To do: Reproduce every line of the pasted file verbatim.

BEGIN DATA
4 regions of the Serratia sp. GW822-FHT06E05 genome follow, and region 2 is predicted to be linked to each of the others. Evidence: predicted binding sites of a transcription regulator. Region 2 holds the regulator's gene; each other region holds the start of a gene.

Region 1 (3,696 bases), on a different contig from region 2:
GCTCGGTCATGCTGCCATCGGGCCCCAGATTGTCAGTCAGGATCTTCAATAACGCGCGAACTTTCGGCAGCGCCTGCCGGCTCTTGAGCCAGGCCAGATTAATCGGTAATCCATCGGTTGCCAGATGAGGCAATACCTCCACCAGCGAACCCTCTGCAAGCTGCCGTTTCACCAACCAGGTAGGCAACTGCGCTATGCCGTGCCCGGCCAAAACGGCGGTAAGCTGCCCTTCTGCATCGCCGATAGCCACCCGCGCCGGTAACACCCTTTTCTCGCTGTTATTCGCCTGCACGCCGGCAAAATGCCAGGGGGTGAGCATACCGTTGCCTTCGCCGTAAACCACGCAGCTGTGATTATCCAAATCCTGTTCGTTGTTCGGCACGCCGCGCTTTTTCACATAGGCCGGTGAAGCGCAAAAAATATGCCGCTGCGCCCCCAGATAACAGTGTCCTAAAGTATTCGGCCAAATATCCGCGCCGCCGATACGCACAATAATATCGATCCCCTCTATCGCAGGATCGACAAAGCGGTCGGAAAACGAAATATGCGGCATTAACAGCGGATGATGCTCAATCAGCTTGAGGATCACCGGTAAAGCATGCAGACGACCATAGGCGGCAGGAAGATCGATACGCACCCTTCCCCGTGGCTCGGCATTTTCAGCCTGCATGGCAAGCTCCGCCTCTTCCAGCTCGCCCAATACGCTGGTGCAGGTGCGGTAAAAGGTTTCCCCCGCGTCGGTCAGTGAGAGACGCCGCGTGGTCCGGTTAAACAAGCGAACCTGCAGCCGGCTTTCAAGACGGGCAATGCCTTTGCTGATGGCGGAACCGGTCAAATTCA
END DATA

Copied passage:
4 regions of the Serratia sp. GW822-FHT06E05 genome follow, and region 2 is predicted to be linked to each of the others. Evidence: predicted binding sites of a transcription regulator. Region 2 holds the regulator's gene; each other region holds the start of a gene.

Region 1 (3,696 bases), on a different contig from region 2:
GCTCGGTCATGCTGCCATCGGGCCCCAGATTGTCAGTCAGGATCTTCAATAACGCGCGAACTTTCGGCAGCGCCTGCCGGCTCTTGAGCCAGGCCAGATTAATCGGTAATCCATCGGTTGCCAGATGAGGCAATACCTCCACCAGCGAACCCTCTGCAAGCTGCCGTTTCACCAACCAGGTAGGCAACTGCGCTATGCCGTGCCCGGCCAAAACGGCGGTAAGCTGCCCTTCTGCATCGCCGATAGCCACCCGCGCCGGTAACACCCTTTTCTCGCTGTTATTCGCCTGCACGCCGGCAAAATGCCAGGGGGTGAGCATACCGTTGCCTTCGCCGTAAACCACGCAGCTGTGATTATCCAAATCCTGTTCGTTGTTCGGCACGCCGCGCTTTTTCACATAGGCCGGTGAAGCGCAAAAAATATGCCGCTGCGCCCCCAGATAACAGTGTCCTAAAGTATTCGGCCAAATATCCGCGCCGCCGATACGCACAATAATATCGATCCCCTCTATCGCAGGATCGACAAAGCGGTCGGAAAACGAAATATGCGGCATTAACAGCGGATGATGCTCAATCAGCTTGAGGATCACCGGTAAAGCATGCAGACGACCATAGGCGGCAGGAAGATCGATACGCACCCTTCCCCGTGGCTCGGCATTTTCAGCCTGCATGGCAAGCTCCGCCTCTTCCAGCTCGCCCAATACGCTGGTGCAGGTGCGGTAAAAGGTTTCCCCCGCGTCGGTCAGTGAGAGACGCCGCGTGGTCCGGTTAAACAAGCGAACCTGCAGCCGGCTTTCAAGACGGGCAATGCCTTTGCTGATGGCGGAACCGGTCAAATTCA